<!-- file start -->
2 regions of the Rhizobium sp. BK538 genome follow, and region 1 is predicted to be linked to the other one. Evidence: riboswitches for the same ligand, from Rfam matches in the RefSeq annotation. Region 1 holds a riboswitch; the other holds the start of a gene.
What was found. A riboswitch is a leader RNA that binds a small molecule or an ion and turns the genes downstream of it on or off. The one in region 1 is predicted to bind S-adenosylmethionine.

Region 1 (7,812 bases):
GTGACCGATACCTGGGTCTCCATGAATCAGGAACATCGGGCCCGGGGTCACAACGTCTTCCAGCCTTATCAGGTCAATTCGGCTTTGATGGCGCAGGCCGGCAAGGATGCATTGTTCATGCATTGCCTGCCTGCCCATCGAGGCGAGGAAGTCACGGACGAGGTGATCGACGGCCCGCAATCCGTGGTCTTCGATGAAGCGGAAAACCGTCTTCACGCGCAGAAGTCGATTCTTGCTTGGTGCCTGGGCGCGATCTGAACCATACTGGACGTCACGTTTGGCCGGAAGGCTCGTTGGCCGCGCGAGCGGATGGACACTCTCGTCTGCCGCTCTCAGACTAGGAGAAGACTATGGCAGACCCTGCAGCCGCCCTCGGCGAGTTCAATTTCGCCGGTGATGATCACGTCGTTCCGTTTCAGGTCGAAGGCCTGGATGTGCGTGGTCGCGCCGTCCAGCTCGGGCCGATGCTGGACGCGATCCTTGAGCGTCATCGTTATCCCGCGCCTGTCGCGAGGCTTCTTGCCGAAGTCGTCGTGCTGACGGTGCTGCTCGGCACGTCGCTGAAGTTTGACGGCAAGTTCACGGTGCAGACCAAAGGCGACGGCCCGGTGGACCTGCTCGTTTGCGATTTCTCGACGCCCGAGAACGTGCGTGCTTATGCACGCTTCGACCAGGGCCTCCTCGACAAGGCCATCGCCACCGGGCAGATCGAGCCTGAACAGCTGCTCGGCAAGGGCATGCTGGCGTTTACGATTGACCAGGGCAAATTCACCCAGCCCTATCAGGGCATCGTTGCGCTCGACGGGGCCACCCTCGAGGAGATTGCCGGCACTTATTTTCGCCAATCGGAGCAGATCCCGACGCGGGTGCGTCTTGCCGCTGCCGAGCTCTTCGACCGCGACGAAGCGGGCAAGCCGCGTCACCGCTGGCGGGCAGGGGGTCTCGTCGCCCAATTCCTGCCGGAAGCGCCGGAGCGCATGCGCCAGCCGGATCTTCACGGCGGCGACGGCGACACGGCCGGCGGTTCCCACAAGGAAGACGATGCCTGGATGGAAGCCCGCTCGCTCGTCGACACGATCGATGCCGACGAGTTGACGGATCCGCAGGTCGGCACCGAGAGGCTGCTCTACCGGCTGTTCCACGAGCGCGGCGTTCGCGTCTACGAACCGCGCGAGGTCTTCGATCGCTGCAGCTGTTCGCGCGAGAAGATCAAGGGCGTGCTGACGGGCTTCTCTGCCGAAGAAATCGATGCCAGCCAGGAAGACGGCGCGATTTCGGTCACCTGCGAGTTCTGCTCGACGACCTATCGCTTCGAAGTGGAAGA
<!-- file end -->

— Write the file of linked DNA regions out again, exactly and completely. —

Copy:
2 regions of the Rhizobium sp. BK538 genome follow, and region 1 is predicted to be linked to the other one. Evidence: riboswitches for the same ligand, from Rfam matches in the RefSeq annotation. Region 1 holds a riboswitch; the other holds the start of a gene.
What was found. A riboswitch is a leader RNA that binds a small molecule or an ion and turns the genes downstream of it on or off. The one in region 1 is predicted to bind S-adenosylmethionine.

Region 1 (7,812 bases):
GTGACCGATACCTGGGTCTCCATGAATCAGGAACATCGGGCCCGGGGTCACAACGTCTTCCAGCCTTATCAGGTCAATTCGGCTTTGATGGCGCAGGCCGGCAAGGATGCATTGTTCATGCATTGCCTGCCTGCCCATCGAGGCGAGGAAGTCACGGACGAGGTGATCGACGGCCCGCAATCCGTGGTCTTCGATGAAGCGGAAAACCGTCTTCACGCGCAGAAGTCGATTCTTGCTTGGTGCCTGGGCGCGATCTGAACCATACTGGACGTCACGTTTGGCCGGAAGGCTCGTTGGCCGCGCGAGCGGATGGACACTCTCGTCTGCCGCTCTCAGACTAGGAGAAGACTATGGCAGACCCTGCAGCCGCCCTCGGCGAGTTCAATTTCGCCGGTGATGATCACGTCGTTCCGTTTCAGGTCGAAGGCCTGGATGTGCGTGGTCGCGCCGTCCAGCTCGGGCCGATGCTGGACGCGATCCTTGAGCGTCATCGTTATCCCGCGCCTGTCGCGAGGCTTCTTGCCGAAGTCGTCGTGCTGACGGTGCTGCTCGGCACGTCGCTGAAGTTTGACGGCAAGTTCACGGTGCAGACCAAAGGCGACGGCCCGGTGGACCTGCTCGTTTGCGATTTCTCGACGCCCGAGAACGTGCGTGCTTATGCACGCTTCGACCAGGGCCTCCTCGACAAGGCCATCGCCACCGGGCAGATCGAGCCTGAACAGCTGCTCGGCAAGGGCATGCTGGCGTTTACGATTGACCAGGGCAAATTCACCCAGCCCTATCAGGGCATCGTTGCGCTCGACGGGGCCACCCTCGAGGAGATTGCCGGCACTTATTTTCGCCAATCGGAGCAGATCCCGACGCGGGTGCGTCTTGCCGCTGCCGAGCTCTTCGACCGCGACGAAGCGGGCAAGCCGCGTCACCGCTGGCGGGCAGGGGGTCTCGTCGCCCAATTCCTGCCGGAAGCGCCGGAGCGCATGCGCCAGCCGGATCTTCACGGCGGCGACGGCGACACGGCCGGCGGTTCCCACAAGGAAGACGATGCCTGGATGGAAGCCCGCTCGCTCGTCGACACGATCGATGCCGACGAGTTGACGGATCCGCAGGTCGGCACCGAGAGGCTGCTCTACCGGCTGTTCCACGAGCGCGGCGTTCGCGTCTACGAACCGCGCGAGGTCTTCGATCGCTGCAGCTGTTCGCGCGAGAAGATCAAGGGCGTGCTGACGGGCTTCTCTGCCGAAGAAATCGATGCCAGCCAGGAAGACGGCGCGATTTCGGTCACCTGCGAGTTCTGCTCGACGACCTATCGCTTCGAAGTGGAAGA